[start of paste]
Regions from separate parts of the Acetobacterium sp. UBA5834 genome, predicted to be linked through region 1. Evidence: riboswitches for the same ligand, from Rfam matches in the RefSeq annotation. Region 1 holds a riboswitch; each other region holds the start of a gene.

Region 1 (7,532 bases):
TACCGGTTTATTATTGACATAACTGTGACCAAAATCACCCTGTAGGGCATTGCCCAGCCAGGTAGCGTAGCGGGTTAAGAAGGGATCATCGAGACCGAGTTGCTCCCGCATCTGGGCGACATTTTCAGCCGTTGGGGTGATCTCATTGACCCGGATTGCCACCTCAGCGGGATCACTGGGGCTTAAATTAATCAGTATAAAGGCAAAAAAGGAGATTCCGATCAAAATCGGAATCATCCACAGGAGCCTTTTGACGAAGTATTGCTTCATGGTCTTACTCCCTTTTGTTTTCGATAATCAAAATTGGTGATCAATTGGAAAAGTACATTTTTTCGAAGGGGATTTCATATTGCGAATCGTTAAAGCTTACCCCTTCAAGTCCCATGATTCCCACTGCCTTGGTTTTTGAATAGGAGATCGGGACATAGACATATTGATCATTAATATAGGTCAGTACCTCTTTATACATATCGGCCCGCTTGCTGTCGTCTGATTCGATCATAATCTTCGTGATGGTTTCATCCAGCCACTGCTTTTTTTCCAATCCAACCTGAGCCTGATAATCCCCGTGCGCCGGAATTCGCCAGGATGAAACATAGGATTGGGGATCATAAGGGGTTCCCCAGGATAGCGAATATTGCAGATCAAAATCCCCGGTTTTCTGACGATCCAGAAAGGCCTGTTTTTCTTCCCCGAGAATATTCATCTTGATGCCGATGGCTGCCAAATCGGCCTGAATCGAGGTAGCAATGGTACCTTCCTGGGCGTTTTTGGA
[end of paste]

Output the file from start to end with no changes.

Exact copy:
Regions from separate parts of the Acetobacterium sp. UBA5834 genome, predicted to be linked through region 1. Evidence: riboswitches for the same ligand, from Rfam matches in the RefSeq annotation. Region 1 holds a riboswitch; each other region holds the start of a gene.

Region 1 (7,532 bases):
TACCGGTTTATTATTGACATAACTGTGACCAAAATCACCCTGTAGGGCATTGCCCAGCCAGGTAGCGTAGCGGGTTAAGAAGGGATCATCGAGACCGAGTTGCTCCCGCATCTGGGCGACATTTTCAGCCGTTGGGGTGATCTCATTGACCCGGATTGCCACCTCAGCGGGATCACTGGGGCTTAAATTAATCAGTATAAAGGCAAAAAAGGAGATTCCGATCAAAATCGGAATCATCCACAGGAGCCTTTTGACGAAGTATTGCTTCATGGTCTTACTCCCTTTTGTTTTCGATAATCAAAATTGGTGATCAATTGGAAAAGTACATTTTTTCGAAGGGGATTTCATATTGCGAATCGTTAAAGCTTACCCCTTCAAGTCCCATGATTCCCACTGCCTTGGTTTTTGAATAGGAGATCGGGACATAGACATATTGATCATTAATATAGGTCAGTACCTCTTTATACATATCGGCCCGCTTGCTGTCGTCTGATTCGATCATAATCTTCGTGATGGTTTCATCCAGCCACTGCTTTTTTTCCAATCCAACCTGAGCCTGATAATCCCCGTGCGCCGGAATTCGCCAGGATGAAACATAGGATTGGGGATCATAAGGGGTTCCCCAGGATAGCGAATATTGCAGATCAAAATCCCCGGTTTTCTGACGATCCAGAAAGGCCTGTTTTTCTTCCCCGAGAATATTCATCTTGATGCCGATGGCTGCCAAATCGGCCTGAATCGAGGTAGCAATGGTACCTTCCTGGGCGTTTTTGGA